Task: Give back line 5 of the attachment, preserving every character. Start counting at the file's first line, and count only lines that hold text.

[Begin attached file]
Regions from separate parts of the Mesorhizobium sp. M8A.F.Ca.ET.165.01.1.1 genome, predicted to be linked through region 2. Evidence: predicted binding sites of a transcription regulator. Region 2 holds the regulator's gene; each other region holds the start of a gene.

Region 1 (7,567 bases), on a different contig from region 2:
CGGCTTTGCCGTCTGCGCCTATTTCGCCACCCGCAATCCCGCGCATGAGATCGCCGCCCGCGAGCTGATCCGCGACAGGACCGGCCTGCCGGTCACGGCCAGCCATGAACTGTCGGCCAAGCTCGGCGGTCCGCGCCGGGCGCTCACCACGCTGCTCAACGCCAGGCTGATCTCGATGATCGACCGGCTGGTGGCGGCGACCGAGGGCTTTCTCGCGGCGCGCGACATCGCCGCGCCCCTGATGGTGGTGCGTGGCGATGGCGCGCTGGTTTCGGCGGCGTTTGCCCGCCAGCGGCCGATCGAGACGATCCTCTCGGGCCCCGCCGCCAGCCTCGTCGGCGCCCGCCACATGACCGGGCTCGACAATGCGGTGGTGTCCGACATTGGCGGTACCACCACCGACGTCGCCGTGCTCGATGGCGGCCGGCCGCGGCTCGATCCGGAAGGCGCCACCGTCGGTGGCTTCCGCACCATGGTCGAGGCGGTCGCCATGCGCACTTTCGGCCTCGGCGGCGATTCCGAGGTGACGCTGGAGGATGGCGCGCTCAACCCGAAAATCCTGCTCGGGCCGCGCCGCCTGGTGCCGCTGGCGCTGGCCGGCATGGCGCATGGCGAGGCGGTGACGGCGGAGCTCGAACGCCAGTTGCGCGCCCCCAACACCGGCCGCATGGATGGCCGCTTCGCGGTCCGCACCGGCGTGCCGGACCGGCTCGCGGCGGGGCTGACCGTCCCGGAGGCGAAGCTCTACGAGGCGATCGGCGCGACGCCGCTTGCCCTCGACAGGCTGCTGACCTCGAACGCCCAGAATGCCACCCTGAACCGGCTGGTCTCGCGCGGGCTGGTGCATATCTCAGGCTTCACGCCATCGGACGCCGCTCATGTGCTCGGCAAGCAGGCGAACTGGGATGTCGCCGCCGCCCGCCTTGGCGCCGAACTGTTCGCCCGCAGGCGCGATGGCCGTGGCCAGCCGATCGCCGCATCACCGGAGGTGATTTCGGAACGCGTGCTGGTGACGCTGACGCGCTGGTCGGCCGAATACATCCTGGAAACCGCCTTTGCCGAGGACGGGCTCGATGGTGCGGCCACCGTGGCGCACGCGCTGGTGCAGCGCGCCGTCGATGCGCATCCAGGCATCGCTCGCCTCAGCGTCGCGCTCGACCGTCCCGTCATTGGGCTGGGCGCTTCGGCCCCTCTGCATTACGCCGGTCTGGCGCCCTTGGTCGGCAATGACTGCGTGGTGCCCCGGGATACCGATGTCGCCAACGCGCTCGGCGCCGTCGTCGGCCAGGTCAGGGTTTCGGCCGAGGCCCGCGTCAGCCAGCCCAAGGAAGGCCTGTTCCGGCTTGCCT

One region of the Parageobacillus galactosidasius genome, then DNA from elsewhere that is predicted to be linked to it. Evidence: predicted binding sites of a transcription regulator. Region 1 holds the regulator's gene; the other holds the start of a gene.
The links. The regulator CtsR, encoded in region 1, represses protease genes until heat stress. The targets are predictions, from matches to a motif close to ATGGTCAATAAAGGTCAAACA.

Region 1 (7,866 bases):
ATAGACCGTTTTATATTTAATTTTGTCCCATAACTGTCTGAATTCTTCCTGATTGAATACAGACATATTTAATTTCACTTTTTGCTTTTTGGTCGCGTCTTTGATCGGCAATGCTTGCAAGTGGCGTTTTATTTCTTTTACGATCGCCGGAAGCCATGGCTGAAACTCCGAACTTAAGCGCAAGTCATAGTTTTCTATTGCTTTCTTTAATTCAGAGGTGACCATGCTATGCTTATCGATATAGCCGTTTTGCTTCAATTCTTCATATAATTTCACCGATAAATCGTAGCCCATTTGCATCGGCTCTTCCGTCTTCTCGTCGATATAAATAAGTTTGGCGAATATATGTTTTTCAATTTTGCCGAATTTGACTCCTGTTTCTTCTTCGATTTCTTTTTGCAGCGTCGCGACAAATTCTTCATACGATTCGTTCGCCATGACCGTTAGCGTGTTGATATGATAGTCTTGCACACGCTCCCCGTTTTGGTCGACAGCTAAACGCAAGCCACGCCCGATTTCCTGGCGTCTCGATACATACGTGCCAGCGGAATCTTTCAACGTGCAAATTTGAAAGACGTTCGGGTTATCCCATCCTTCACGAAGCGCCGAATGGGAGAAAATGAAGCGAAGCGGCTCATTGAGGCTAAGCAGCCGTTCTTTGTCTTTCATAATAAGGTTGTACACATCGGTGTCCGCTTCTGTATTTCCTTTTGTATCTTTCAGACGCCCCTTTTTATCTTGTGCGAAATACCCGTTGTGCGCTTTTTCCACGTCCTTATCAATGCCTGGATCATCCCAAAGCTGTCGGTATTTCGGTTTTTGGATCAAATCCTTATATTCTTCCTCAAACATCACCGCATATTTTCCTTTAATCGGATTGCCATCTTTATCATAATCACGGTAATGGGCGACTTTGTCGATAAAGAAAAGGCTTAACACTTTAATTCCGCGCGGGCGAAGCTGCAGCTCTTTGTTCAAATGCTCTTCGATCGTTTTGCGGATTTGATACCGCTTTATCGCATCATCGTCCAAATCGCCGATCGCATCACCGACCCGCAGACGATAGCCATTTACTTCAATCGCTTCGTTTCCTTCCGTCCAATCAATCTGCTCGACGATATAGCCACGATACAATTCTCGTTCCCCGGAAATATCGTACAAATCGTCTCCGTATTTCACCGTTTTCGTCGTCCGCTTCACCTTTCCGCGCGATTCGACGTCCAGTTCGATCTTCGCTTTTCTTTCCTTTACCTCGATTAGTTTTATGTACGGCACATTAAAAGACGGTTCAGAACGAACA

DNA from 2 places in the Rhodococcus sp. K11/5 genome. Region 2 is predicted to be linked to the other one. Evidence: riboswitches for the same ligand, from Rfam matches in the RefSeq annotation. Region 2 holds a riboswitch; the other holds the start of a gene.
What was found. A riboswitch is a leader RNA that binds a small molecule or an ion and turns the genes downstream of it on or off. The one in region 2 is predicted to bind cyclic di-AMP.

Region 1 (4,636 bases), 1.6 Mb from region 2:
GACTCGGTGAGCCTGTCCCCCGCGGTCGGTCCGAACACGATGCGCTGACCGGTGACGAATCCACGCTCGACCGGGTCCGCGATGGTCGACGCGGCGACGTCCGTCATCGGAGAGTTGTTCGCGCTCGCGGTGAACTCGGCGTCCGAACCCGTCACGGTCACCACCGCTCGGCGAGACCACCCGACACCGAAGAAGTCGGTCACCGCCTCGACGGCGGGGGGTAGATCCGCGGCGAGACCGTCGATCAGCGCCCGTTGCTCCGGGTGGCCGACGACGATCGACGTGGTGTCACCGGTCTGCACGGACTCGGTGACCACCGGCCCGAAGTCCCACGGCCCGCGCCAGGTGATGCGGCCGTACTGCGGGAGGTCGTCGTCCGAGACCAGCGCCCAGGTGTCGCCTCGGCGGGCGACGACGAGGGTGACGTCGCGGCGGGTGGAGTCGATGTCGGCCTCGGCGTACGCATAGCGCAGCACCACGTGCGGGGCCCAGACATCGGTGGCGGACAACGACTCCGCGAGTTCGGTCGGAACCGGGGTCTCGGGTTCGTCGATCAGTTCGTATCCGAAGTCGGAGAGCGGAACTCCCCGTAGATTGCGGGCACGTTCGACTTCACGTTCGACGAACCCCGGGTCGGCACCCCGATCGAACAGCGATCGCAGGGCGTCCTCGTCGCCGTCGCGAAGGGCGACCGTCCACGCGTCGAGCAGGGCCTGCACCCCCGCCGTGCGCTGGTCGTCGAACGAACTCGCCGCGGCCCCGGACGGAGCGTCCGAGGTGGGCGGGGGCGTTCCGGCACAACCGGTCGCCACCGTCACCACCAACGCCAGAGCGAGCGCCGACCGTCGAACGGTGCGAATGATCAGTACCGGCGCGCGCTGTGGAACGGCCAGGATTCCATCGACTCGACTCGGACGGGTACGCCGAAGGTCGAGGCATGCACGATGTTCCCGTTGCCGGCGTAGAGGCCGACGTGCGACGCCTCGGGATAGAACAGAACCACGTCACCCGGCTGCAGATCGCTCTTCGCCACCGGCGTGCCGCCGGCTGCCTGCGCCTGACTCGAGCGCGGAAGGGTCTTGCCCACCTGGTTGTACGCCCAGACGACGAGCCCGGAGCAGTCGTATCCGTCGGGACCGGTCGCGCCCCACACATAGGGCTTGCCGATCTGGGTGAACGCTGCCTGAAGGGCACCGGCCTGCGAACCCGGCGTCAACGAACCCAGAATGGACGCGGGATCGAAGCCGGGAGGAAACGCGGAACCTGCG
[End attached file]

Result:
The links. The regulator CtsR, encoded in region 1, represses protease genes until heat stress. The targets are predictions, from matches to a motif close to ATGGTCAATAAAGGTCAAACA.